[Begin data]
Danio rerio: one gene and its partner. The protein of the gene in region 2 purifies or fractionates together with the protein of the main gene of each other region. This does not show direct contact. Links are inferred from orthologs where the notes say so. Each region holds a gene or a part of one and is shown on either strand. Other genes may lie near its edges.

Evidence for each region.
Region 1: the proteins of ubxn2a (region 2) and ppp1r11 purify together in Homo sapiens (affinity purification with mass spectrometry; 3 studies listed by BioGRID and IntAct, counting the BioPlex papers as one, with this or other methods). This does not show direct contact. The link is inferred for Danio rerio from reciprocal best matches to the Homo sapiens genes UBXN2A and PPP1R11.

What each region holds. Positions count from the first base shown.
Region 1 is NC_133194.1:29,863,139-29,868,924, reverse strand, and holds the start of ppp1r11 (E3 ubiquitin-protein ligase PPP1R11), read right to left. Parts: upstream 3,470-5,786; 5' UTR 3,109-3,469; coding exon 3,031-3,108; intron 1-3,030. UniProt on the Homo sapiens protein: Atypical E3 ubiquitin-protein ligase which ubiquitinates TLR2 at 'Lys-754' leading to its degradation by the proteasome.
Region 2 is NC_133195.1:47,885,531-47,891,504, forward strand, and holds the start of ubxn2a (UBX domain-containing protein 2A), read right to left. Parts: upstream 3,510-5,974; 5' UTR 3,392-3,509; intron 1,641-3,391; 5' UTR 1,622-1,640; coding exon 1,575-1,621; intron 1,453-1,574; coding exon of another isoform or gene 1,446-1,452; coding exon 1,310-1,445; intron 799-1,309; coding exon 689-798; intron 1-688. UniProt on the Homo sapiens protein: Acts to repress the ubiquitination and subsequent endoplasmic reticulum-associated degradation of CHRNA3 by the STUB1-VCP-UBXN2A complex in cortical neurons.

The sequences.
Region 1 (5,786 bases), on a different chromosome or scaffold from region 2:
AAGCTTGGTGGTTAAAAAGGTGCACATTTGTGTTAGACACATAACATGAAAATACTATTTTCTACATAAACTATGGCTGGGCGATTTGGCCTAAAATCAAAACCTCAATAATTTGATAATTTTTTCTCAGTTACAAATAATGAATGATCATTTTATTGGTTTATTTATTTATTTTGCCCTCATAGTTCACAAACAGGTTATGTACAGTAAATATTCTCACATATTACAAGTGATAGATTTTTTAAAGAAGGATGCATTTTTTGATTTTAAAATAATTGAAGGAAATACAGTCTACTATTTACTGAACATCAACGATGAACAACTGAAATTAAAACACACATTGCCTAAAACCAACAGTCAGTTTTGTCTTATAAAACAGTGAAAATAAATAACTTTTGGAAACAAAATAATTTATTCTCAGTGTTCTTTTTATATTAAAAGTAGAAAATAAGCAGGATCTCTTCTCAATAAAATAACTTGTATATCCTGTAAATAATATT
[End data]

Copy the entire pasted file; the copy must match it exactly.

Danio rerio: one gene and its partner. The protein of the gene in region 2 purifies or fractionates together with the protein of the main gene of each other region. This does not show direct contact. Links are inferred from orthologs where the notes say so. Each region holds a gene or a part of one and is shown on either strand. Other genes may lie near its edges.

Evidence for each region.
Region 1: the proteins of ubxn2a (region 2) and ppp1r11 purify together in Homo sapiens (affinity purification with mass spectrometry; 3 studies listed by BioGRID and IntAct, counting the BioPlex papers as one, with this or other methods). This does not show direct contact. The link is inferred for Danio rerio from reciprocal best matches to the Homo sapiens genes UBXN2A and PPP1R11.

What each region holds. Positions count from the first base shown.
Region 1 is NC_133194.1:29,863,139-29,868,924, reverse strand, and holds the start of ppp1r11 (E3 ubiquitin-protein ligase PPP1R11), read right to left. Parts: upstream 3,470-5,786; 5' UTR 3,109-3,469; coding exon 3,031-3,108; intron 1-3,030. UniProt on the Homo sapiens protein: Atypical E3 ubiquitin-protein ligase which ubiquitinates TLR2 at 'Lys-754' leading to its degradation by the proteasome.
Region 2 is NC_133195.1:47,885,531-47,891,504, forward strand, and holds the start of ubxn2a (UBX domain-containing protein 2A), read right to left. Parts: upstream 3,510-5,974; 5' UTR 3,392-3,509; intron 1,641-3,391; 5' UTR 1,622-1,640; coding exon 1,575-1,621; intron 1,453-1,574; coding exon of another isoform or gene 1,446-1,452; coding exon 1,310-1,445; intron 799-1,309; coding exon 689-798; intron 1-688. UniProt on the Homo sapiens protein: Acts to repress the ubiquitination and subsequent endoplasmic reticulum-associated degradation of CHRNA3 by the STUB1-VCP-UBXN2A complex in cortical neurons.

The sequences.
Region 1 (5,786 bases), on a different chromosome or scaffold from region 2:
AAGCTTGGTGGTTAAAAAGGTGCACATTTGTGTTAGACACATAACATGAAAATACTATTTTCTACATAAACTATGGCTGGGCGATTTGGCCTAAAATCAAAACCTCAATAATTTGATAATTTTTTCTCAGTTACAAATAATGAATGATCATTTTATTGGTTTATTTATTTATTTTGCCCTCATAGTTCACAAACAGGTTATGTACAGTAAATATTCTCACATATTACAAGTGATAGATTTTTTAAAGAAGGATGCATTTTTTGATTTTAAAATAATTGAAGGAAATACAGTCTACTATTTACTGAACATCAACGATGAACAACTGAAATTAAAACACACATTGCCTAAAACCAACAGTCAGTTTTGTCTTATAAAACAGTGAAAATAAATAACTTTTGGAAACAAAATAATTTATTCTCAGTGTTCTTTTTATATTAAAAGTAGAAAATAAGCAGGATCTCTTCTCAATAAAATAACTTGTATATCCTGTAAATAATATT